- Men with a genetic predisposition to breast cancer are also at higher risk of getting prostate cancer at a younger age than usually diagnosed.
Male breast cancer is a relatively rare cancer but one that doctors often diagnose in the later stages. Knowing how to recognize the signs can help a person get early treatment.
Male breast cancer accounts for fewer than 1% of all cancer diagnoses worldwide.
A man’s lifetime risk of developing breast cancer is about 1 in 833, according to the American Cancer Society (ACS).
The outlook for male breast cancer is excellent if diagnosis occurs in the early stages. However, early diagnosis is not always possible.
One factor in diagnosis delay is a lack of awareness. While many women know how to look out for changes that could indicate breast cancer, there is less awareness among men, which means they may be less likely to seek help in the early stages.
Breast cancer can also affect males differently, as they have a small amount of breast tissue in comparison with females. This can make it easier to detect small lumps, but it also means that the cancer has less room to grow within the breast. As a result, it may spread more quickly to nearby tissues.
For these and other reasons, around 40% of men with breast cancer receive a diagnosis in stage 3 or 4, when the disease has already spread to other parts of the body. As a result, overall survival rates are lower for men than for women.
Read on to find out more about how to recognize male breast cancer and what to do if changes occur.
Share on Pinterest The main symptom of male breast cancer is a lump in the breast area.
Possible symptoms of male breast cancer include:
- a lump in one breast, which is usually painless
- nipple retraction, ulceration, and discharge
- skin puckering or dimpling on the breast
- redness or scaling of the skin on the breast or nipple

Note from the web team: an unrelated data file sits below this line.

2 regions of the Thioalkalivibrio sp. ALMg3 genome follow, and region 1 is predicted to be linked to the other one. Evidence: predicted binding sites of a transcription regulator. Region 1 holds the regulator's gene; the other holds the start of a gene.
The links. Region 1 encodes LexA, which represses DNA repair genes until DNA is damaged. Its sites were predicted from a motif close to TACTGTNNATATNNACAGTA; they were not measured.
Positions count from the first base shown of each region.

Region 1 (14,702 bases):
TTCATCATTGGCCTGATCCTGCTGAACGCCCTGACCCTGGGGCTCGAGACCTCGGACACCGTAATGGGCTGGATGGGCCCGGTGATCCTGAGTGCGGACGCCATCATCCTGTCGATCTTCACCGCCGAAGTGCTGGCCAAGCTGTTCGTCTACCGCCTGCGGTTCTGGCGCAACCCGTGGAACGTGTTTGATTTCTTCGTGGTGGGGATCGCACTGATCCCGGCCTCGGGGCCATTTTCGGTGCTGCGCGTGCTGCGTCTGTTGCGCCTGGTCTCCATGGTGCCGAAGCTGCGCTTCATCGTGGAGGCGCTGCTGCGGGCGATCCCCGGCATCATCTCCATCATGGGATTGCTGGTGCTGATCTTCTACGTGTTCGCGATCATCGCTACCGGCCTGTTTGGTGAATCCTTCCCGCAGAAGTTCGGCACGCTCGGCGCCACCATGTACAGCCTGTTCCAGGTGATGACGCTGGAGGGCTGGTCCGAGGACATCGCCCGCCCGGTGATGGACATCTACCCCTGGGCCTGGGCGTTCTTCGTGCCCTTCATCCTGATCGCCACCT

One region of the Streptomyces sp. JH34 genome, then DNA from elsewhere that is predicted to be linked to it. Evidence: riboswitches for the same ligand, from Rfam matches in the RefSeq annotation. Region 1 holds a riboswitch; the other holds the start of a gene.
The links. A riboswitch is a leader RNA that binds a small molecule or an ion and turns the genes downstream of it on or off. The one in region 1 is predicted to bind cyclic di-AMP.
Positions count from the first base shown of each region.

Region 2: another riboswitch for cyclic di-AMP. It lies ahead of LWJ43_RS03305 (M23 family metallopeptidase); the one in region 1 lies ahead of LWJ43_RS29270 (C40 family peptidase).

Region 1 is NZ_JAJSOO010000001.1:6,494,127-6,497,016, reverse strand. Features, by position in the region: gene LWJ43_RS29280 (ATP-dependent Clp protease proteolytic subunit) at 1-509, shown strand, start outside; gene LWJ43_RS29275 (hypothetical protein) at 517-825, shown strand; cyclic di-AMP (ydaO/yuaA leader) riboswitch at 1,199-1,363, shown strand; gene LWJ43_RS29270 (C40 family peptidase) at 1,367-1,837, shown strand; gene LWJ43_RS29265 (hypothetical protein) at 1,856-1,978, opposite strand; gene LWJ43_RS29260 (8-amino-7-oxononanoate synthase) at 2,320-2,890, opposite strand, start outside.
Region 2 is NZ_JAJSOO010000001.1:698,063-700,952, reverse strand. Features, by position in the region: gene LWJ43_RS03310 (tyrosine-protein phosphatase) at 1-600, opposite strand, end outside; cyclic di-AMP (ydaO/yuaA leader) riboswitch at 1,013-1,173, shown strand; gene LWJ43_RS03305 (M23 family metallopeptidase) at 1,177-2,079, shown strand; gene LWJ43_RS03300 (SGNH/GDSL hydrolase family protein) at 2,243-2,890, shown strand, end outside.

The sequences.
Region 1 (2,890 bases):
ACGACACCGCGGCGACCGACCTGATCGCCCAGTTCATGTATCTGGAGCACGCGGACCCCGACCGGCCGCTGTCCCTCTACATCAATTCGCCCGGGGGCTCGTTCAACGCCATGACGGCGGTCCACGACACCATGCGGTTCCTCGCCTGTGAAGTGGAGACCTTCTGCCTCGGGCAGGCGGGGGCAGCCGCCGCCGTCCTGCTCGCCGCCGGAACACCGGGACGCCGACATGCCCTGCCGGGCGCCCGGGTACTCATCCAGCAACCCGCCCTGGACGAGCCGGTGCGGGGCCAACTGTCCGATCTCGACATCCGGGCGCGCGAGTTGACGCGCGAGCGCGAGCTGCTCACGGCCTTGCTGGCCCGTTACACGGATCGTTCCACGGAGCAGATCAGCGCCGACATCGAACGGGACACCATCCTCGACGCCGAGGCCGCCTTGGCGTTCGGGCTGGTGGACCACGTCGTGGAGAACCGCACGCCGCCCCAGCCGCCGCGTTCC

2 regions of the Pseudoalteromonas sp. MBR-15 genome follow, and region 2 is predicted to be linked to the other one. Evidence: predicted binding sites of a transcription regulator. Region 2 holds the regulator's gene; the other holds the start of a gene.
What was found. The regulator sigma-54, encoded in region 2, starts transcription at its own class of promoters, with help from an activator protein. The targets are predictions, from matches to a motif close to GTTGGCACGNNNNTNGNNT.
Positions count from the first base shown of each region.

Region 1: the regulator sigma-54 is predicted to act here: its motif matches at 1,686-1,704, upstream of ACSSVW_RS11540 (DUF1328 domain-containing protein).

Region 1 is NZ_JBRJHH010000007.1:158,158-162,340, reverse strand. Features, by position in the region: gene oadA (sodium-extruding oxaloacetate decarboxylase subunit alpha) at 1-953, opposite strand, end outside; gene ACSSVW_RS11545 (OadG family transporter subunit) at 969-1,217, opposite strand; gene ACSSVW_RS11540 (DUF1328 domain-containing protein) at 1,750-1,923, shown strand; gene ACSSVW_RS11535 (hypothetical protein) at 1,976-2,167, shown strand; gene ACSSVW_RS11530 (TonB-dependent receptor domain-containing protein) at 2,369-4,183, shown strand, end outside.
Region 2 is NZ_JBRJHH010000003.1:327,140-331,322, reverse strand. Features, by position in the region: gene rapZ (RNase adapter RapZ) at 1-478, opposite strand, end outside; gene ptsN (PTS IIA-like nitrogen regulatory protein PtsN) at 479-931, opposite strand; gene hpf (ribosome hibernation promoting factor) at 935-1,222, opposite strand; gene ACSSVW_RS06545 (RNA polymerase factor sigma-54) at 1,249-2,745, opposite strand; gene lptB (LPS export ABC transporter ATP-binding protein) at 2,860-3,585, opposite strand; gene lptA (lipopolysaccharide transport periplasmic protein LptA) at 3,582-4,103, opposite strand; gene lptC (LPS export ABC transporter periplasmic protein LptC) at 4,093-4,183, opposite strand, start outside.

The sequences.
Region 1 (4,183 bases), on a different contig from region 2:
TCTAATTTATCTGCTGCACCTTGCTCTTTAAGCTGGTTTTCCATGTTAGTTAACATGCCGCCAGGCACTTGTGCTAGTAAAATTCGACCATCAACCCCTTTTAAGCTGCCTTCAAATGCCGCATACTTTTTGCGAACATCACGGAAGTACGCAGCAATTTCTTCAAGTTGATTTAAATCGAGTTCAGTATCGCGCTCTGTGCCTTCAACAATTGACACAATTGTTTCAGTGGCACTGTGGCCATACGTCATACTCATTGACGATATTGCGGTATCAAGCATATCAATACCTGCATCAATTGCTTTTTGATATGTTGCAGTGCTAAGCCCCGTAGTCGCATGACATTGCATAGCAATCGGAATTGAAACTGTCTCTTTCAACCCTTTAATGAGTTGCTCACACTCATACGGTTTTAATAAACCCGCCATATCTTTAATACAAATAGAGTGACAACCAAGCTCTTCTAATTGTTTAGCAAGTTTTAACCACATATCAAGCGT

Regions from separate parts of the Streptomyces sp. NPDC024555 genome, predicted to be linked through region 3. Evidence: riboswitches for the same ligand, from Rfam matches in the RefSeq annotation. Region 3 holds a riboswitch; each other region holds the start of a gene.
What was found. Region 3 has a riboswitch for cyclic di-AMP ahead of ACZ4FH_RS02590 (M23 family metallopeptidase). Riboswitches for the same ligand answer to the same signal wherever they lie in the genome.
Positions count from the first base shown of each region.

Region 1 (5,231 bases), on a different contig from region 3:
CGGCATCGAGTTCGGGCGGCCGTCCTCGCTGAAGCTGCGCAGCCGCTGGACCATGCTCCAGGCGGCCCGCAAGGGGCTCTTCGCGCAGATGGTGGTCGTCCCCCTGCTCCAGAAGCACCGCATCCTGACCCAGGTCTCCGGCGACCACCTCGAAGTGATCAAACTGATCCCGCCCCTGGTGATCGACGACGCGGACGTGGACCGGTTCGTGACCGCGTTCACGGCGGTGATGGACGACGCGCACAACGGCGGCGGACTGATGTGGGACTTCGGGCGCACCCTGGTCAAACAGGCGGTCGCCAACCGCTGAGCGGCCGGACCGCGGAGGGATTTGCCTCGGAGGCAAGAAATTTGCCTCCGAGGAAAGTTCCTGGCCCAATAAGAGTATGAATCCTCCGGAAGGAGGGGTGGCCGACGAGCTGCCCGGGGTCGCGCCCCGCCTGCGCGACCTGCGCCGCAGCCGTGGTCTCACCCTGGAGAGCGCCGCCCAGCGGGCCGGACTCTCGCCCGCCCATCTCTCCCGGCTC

If cancer spreads, additional symptoms may include:
- swelling in the lymph glands, in or near the underarm area
- breast pain
- bone pain
The prognosis for breast cancer in men is similar to that in women.
According to the American Cancer Society, the chances of surviving 5 years or more after diagnosis are, on average:
- 96% when cancer affects only the breast tissue at diagnosis
- 83% when it affects nearby areas as well as the breast
- 23% when it has spread to other parts of the body
For this reason, it is essential to seek help as soon as a person notices changes. Early stage breast cancer responds well to treatment.
Diagnostic methods and treatments have improved in the last few years, and so the chances of living for at least 5 years after diagnosis are probably higher than the above figures for people currently receiving a diagnosis.
If a person notices changes in their breast, they should see a doctor.
The doctor will ask about symptoms and the individual’s personal and family medical history, including any history of estrogen use or radiation treatment.
They will also carry out a physical examination.
They may suggest the following tests:
- a mammogram
- an ultrasound
- a nipple discharge test
- a biopsy
Sometimes, a doctor will recommend removing a lump and carrying out a biopsy at the same time. They may only remove a part of the area that appears to be affected and carry out a test, or they may remove the whole area, including some of the normal breast tissue surrounding it.